Navigating the complexities of GDPR

By Justin Chiah, Senior Director and General Manager, Southeast Asia & Taiwan, Aruba

We have all read it on the news—the General Data Protection Regulation (GDPR) will be enforced on 25 May 2018 and it has stirred waves of confusion and concern across the European Union (EU). Now, as more information on GDPR has spread across the Atlantic Ocean to the shores of Asia Pacific, we are seeing a ripple effect take place with more businesses in the region sitting up and taking notice.

And with good reason. A data breach due to failure in compliance with GDPR may cost businesses a hefty fine of up to 4 percent of annual global turnover or US$24.63 Million (whichever is greater).

The GDPR looks to harmonize data privacy laws across Europe to protect the Personal Identifiable Information (PII) related to an EU individual, independent of where that data is stored in the world. A single EU-based customer with personal information in any business database will warrant the need for the organization to be GDPR compliant—even if you’re a small business! This means that the need to be GDPR-compliant by the stipulated deadline is not limited to EU-based businesses only; it will affect businesses globally.

While it seems like businesses in Asia are starting to pay more attention to the coming GDPR implementation, a recent study conducted in April 2017 reported that more than half of businesses in Singapore, Japan and South Korea are among the least prepared for the upcoming data privacy laws[1]. In fact, 56 percent of Singapore-based companies are worried that they would not be able to meet the deadline for GDPR compliance.

What should businesses in Singapore and Malaysia do?

 The GDPR can prove to be daunting given that it sets to reshape the way organizations across the world approach data privacy[2]. As such, we have identified key issues and steps to take for organization to safeguard their customer’s data and be on the path toward GDPR compliance:

  1. Assessing risk of breach

While no single product or combination of security solutions will guarantee a 100 percent breach-free future, all businesses will need to kick-start their journey to GDPR compliance today by conducting a thorough data-audit on both online and offline activities to assess if your websites are directly offering goods or services to individuals in the EU. Should there be any personal data information of an EU individual detected, businesses need to ensure that sufficient funds and personnel are set aside to ensure that the journey to compliance is complete.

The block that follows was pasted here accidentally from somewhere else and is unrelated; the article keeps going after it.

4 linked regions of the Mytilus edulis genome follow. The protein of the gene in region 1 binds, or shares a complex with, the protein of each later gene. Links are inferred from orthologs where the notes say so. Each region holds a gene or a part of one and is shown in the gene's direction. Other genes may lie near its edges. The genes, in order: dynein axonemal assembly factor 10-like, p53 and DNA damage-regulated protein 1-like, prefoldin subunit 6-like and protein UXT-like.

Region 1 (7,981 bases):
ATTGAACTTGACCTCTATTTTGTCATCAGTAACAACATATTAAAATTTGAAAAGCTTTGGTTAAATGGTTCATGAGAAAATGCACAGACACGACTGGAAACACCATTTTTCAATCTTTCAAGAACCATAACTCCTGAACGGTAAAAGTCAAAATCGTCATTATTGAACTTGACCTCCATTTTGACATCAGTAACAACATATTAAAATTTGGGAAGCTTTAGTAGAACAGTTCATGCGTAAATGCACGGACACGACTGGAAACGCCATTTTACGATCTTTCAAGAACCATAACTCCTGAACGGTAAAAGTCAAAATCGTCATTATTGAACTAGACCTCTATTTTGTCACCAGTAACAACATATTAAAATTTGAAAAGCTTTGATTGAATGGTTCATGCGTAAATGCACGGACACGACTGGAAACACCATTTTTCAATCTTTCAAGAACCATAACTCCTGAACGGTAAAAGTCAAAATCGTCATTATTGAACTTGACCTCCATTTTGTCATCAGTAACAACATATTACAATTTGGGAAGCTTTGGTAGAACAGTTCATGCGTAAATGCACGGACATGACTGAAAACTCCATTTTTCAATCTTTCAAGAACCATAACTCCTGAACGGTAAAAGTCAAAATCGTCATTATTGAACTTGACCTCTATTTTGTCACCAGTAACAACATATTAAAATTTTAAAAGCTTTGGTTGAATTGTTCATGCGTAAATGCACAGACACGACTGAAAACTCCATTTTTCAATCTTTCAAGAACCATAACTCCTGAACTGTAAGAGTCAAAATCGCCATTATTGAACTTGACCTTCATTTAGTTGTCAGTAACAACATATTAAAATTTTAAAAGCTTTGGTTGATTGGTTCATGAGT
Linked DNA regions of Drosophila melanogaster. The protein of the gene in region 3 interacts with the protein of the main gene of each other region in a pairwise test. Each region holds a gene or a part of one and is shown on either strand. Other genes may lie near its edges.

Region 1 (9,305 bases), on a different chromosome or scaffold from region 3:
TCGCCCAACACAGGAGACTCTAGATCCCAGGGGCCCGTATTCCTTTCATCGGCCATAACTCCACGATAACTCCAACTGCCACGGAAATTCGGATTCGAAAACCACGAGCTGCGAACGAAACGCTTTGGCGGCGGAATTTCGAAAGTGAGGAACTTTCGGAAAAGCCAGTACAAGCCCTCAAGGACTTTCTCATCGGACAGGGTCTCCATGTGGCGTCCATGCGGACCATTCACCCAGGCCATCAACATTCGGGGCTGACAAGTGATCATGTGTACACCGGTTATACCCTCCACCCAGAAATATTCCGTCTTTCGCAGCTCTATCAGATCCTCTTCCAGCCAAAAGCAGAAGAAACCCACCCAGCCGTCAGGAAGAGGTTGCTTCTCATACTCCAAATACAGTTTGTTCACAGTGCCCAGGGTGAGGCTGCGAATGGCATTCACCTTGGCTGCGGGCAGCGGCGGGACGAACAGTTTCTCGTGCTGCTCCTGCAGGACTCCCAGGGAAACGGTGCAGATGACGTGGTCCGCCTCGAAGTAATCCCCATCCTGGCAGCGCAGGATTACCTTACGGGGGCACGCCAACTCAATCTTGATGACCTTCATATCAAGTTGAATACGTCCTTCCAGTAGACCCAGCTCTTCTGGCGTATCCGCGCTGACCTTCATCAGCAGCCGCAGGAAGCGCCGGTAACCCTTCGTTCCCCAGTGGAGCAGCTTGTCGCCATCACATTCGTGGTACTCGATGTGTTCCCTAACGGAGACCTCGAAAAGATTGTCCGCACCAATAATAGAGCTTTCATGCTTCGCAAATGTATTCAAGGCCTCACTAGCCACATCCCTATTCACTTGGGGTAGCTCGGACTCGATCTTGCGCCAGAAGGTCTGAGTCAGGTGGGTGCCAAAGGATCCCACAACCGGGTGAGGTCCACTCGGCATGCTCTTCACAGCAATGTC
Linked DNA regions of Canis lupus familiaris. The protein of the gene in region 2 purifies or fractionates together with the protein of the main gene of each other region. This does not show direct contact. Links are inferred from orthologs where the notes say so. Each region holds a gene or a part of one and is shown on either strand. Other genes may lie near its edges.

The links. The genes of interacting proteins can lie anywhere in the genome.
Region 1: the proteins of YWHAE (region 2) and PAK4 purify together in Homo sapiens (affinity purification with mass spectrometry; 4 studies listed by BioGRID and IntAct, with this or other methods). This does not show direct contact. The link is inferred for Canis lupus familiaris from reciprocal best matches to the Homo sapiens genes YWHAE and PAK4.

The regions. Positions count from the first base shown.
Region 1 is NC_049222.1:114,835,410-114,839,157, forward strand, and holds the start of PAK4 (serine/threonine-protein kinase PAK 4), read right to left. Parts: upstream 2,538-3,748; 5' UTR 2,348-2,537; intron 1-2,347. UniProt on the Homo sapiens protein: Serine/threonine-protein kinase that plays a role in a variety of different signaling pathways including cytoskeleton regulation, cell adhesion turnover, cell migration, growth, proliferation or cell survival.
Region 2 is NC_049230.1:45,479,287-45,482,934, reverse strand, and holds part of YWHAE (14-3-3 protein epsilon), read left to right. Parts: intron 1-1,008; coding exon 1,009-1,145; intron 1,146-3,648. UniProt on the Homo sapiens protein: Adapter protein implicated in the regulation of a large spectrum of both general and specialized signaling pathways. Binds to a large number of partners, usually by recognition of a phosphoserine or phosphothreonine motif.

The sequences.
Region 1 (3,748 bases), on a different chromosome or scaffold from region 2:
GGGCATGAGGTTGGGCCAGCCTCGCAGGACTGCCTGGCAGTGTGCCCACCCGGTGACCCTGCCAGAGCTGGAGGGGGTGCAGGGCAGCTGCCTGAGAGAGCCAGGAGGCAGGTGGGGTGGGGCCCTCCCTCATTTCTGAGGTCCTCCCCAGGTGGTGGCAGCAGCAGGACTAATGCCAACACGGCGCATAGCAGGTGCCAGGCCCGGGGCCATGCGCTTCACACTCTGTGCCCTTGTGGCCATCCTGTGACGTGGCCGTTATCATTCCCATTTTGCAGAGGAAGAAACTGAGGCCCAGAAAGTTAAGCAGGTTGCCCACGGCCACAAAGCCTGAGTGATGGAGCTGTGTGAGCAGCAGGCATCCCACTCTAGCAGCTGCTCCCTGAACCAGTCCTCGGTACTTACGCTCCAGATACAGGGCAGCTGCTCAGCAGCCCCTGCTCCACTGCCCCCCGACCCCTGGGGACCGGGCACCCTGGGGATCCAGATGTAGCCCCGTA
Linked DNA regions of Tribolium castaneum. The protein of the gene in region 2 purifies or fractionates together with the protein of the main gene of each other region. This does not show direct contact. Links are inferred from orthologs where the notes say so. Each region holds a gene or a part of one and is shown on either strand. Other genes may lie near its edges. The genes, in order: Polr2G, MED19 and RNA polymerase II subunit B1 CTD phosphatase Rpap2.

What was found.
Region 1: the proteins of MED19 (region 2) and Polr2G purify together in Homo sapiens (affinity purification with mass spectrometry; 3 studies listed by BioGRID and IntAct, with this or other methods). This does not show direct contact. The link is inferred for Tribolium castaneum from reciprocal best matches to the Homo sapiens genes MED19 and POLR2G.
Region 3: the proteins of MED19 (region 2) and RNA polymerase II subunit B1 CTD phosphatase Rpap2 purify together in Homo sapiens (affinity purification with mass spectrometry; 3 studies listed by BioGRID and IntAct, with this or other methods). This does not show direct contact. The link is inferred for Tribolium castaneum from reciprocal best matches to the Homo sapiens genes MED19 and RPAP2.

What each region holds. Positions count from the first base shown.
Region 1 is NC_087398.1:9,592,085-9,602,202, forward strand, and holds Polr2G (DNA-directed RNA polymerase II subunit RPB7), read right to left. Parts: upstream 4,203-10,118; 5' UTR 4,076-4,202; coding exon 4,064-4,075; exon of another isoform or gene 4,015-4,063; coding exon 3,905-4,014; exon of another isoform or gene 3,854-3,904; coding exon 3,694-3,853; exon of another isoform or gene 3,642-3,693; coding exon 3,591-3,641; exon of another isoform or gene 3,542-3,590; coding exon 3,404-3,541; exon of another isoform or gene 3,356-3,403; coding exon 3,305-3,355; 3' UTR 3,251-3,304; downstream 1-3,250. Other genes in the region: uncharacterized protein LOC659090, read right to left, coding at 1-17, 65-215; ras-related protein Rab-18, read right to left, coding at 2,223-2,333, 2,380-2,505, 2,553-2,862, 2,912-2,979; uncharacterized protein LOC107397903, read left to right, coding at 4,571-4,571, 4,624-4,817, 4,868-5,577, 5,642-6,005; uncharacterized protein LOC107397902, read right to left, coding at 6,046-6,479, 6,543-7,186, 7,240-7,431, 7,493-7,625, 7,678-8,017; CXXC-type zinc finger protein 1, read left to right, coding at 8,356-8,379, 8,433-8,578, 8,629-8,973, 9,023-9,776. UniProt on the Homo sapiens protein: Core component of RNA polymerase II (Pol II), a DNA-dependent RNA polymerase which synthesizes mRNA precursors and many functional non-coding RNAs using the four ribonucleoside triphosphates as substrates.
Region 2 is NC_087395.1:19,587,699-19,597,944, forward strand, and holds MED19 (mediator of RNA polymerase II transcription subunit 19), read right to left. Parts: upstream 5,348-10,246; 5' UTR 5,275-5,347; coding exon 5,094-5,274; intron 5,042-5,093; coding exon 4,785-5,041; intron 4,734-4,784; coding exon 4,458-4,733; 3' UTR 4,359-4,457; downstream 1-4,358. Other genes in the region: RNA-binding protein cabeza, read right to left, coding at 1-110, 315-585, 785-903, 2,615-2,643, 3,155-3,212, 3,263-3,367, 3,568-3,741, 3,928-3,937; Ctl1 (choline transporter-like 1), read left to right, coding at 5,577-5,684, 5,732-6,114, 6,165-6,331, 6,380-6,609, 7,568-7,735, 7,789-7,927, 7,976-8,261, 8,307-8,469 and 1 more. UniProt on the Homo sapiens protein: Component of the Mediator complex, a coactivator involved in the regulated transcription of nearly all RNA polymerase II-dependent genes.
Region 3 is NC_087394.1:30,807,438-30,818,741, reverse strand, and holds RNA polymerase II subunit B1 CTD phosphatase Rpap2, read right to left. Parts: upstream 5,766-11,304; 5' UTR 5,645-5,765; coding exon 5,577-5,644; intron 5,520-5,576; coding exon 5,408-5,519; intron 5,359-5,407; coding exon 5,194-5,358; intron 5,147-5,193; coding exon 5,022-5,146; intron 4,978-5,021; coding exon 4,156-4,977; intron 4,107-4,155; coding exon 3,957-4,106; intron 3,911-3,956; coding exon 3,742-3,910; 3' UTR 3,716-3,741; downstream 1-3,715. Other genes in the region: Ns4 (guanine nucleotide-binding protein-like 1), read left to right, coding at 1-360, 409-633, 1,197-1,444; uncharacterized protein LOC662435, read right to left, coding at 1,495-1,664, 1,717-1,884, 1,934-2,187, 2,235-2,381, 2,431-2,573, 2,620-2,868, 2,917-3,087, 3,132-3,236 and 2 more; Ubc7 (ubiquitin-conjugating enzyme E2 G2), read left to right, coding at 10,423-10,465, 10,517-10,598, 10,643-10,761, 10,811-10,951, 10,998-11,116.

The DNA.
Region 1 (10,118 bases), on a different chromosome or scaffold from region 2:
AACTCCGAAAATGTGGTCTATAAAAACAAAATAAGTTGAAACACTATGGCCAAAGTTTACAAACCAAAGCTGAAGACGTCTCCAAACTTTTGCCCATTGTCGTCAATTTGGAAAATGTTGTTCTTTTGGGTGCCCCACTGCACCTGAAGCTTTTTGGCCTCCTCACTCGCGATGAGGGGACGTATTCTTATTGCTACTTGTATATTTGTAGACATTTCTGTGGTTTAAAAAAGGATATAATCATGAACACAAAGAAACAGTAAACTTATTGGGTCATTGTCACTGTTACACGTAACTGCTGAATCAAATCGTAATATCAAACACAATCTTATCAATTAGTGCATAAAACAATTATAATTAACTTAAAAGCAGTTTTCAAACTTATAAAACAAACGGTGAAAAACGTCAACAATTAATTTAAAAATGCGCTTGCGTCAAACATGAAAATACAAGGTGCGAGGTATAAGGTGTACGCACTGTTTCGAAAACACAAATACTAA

1. Appointing a Data Protection Officer (DPO)

Part of being GDPR-compliant includes appointing a DPO to sit at the cross roads of business process, IT systems and security. The DPO needs to have a firm understanding of the GDPR regulations as he/she will be responsible for monitoring the compliance of the business, facilitating and reviewing data protection impacts and providing a central point of communication and mediation in the event of a data breach.

  1. Prioritizing an always-on security strategy

According to the GDPR, it stipulates that businesses are required to adhere to a strict and mandatory 72-hour personal data breach reporting rule. Subsequently, this should be followed up with a plan of containment and remediation—with the hopes of avoiding significant penalties. However, with the recent advancements in security technology, businesses will be able to get some help in expediting this process. Through continuous monitoring and advanced attack detection software, businesses can assemble and communicate critical information about the breach in a short period of time.

With increasing mobile access, organizations need to ensure that proper access is maintained to tightly control who and what is authorized to access personal information. A reliable network access control (NAC) and policy management solution ensures discovery, role-based access to IT assets and closed-loop, policy-based attack response.

The WannaCry and Petya breaches that happened last year are an indication of how sophisticated attacks are now designed specifically to evade traditional security defenses. Singaporean and Malaysian businesses should introduce an additional level of monitoring that complements existing defenses, one that utilizes new types of attack detection such as machine learning to find small changes in behavior indicative of an attack.

As the network continues to grow exponentially, IT systems are running to keep up. GDPR is just the beginning of a bigger security concern that is never going to go away. More importantly, even without the implementation of the GDPR, businesses should aim to adhere to its guidelines for the safety of their customers’ and employee’s data.

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